Case Studies

Trading up

Farid Farouq, Vice President, IT, Dubai World Trade Centre
Farid Farouq, Vice President, IT, Dubai World Trade Centre

As Dubai becomes the centre of business trade in the Middle East, Dubai World Trade Centre stands at the heart of this growing city. As the number of visitors, exhibitors and events continued to grow, it became clear to the IT team at DWTC that is was time to streamline their technology infrastructure.

Dubai World Trade Centre (DWTC) is renowned for its world class events, venues, conferences and exhibitions. The epicentre of business tourism in the Middle East, DWTC can confidently claim credit for a great deal of the growth in the international trade industry in the region. Since the creation of its first tower in 1979, DWTC has been a vital part of the Dubai economy, creating around 36,000 jobs in 2011 alone, and attracting revenue from international businesses and visitors.

Dubai has undoubtedly grown since the inception of the DWTC and so too have the demands of exhibitors, vendors and visitors. It is with this in mind that Farid Farouq, Vice President, IT, Dubai World Trade Centre, realised that the IT infrastructure of the event giant needed to be streamlined. “We were doing many things manually,” Farouq recalls, “we have always provided an extremely high level of customer service, but I knew we could do it even more efficiently.”

With over 500 events annually ranging from exhibitions, conferences, meetings, concerts, and even weddings, Farouq realised that the network infrastructure must be agile, reliable, resilient, and able to quickly adapt to fast changing requirements. “The best way forward to maintain a converged, secured and highly adaptable infrastructure is by introducing a new network concept throughout the convention centre,” he says.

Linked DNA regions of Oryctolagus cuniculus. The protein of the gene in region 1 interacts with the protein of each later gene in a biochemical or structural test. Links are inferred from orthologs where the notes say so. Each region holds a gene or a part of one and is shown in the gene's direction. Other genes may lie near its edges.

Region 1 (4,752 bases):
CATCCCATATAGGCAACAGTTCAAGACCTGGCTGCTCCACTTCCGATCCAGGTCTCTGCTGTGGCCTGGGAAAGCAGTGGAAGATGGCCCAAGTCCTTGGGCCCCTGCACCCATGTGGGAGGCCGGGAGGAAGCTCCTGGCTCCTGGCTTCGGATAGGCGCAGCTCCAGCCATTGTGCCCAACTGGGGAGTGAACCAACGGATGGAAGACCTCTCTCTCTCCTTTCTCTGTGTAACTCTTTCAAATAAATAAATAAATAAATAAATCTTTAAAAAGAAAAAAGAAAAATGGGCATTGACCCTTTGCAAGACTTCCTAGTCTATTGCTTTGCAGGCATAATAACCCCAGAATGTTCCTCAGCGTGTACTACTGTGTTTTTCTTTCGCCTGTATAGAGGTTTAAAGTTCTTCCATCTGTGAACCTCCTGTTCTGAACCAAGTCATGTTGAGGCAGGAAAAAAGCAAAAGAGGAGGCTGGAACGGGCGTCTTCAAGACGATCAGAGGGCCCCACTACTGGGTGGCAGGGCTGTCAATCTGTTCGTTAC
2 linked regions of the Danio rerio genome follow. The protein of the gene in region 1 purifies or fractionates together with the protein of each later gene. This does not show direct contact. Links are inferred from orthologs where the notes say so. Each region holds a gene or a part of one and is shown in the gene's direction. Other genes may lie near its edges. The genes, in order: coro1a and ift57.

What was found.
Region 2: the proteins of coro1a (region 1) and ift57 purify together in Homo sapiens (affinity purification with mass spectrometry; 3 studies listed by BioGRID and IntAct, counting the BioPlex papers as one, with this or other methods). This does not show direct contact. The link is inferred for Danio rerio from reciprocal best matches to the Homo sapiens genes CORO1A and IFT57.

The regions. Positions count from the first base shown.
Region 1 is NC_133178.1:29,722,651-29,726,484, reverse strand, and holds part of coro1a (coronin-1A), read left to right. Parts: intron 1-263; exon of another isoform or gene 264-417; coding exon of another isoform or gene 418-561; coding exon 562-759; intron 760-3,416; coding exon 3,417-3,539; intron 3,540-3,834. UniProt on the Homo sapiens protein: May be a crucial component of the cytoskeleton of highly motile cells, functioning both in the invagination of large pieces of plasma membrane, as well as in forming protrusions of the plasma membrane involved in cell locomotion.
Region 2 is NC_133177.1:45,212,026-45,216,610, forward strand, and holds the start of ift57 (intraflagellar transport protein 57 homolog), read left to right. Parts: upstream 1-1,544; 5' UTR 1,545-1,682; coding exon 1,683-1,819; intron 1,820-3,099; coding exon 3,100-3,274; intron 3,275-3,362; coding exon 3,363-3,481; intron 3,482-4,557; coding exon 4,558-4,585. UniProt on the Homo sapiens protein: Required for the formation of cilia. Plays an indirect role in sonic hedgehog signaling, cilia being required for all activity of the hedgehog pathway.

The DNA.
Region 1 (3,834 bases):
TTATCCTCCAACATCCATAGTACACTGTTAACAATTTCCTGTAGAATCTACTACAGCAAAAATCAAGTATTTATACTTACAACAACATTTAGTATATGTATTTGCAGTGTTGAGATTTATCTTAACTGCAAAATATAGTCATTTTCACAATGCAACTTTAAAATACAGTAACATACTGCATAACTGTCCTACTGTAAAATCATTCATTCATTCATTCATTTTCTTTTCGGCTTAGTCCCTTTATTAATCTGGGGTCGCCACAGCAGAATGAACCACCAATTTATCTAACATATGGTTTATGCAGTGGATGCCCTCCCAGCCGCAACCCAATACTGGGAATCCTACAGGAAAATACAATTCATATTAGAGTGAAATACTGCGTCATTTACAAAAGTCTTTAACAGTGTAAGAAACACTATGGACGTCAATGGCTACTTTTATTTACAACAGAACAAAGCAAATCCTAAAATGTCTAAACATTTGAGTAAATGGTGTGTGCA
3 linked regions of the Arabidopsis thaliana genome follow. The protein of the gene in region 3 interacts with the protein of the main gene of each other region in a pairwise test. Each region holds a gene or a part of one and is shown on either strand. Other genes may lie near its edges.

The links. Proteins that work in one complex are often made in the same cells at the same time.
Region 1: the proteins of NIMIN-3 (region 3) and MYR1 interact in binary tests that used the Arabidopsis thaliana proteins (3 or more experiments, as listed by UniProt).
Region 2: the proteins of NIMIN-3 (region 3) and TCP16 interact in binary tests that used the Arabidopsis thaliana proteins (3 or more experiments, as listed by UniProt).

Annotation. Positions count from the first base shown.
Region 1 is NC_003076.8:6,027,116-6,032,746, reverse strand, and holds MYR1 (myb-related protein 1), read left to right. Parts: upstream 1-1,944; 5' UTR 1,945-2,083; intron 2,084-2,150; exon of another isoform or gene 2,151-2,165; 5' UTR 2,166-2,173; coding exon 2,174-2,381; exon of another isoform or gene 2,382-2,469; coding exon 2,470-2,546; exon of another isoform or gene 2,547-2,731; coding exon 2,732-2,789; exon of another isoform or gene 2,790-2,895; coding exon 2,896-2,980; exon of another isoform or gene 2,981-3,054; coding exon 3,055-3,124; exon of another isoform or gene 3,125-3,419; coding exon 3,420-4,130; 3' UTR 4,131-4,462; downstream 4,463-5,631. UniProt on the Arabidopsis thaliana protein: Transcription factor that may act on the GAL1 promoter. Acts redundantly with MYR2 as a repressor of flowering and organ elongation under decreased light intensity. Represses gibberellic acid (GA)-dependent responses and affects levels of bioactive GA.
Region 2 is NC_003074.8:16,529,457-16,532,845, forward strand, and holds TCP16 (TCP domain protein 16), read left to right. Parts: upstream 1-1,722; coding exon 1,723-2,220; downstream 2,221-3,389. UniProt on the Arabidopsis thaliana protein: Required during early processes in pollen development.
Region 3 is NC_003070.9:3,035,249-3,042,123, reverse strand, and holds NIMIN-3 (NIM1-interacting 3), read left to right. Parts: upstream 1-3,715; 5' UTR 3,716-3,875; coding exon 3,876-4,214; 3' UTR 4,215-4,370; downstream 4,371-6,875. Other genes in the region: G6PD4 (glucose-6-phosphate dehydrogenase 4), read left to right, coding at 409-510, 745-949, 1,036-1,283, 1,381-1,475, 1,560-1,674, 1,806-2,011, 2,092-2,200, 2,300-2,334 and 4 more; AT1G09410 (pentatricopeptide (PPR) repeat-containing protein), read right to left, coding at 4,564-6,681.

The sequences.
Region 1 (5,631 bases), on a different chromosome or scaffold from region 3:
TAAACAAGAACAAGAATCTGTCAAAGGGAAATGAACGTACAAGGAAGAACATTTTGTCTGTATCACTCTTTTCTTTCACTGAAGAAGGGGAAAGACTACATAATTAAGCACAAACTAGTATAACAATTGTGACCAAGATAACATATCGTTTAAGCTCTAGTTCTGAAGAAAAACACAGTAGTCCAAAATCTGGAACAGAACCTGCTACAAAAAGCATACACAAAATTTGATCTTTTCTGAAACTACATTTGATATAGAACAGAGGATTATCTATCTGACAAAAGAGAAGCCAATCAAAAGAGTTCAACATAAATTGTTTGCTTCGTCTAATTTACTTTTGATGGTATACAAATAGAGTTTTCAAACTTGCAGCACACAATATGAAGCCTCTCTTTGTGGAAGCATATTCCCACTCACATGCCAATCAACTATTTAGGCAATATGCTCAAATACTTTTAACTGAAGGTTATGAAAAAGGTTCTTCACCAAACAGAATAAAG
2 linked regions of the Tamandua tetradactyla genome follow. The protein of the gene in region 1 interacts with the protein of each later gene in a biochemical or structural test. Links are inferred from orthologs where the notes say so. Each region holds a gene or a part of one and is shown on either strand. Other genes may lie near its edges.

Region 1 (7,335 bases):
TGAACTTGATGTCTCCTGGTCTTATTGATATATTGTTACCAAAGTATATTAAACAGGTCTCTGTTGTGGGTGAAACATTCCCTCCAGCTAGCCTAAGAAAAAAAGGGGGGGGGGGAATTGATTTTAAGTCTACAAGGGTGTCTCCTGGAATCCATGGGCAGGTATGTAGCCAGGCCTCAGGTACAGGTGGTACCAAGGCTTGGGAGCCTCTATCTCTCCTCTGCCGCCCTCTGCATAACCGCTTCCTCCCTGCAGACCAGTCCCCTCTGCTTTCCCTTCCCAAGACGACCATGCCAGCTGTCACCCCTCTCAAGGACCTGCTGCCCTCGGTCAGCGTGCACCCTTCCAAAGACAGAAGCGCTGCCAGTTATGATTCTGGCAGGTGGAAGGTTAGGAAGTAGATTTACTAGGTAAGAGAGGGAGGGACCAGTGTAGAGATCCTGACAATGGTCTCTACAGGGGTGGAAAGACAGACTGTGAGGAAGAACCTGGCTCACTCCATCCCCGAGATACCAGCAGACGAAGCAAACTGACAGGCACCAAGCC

Indeed, when DWTC went in search of a solution that would provide the ability to support its extremely demanding and dynamic business requirements, Farouq knew that the project would be enormous. Not only would the job entail long hours and attention to detail, but as the MENASA region’s largest venue operator and event organiser, DWTC truly cannot afford a moment of downtime. The search for a vendor that had the technology and would be up to the task was the first step in what would be an important journey.

Farouq then began his search for a solution that would provide the ability to meet the dynamic business needs of DWTC. After accessing what the full project would entail, it was clear that only a next-generation, virtualised network infrastructure would be able to deliver on DWTC’s stringent business requirements. In addition to logistical sense, the project had to make business sense. To assess the bottom-line, a business case with the feasibility study was developed to secure the necessary project funding. “It’s essential that IT and business work together on projects such as this,” says Farouq, “without that type of communication, a project cannot succeed.”

Once Farouq knew what DWTC needed, it was a matter of finding the appropriate vendor. Initial technology tests and proof of concept sessions were conducted with various vendors to ensure that they understood the requirements of the project and to assess their overall fit with the project. During this time, the technology department at DWTC was drafting the project plan, including the scope of work, expected schedule of delivery and high level design.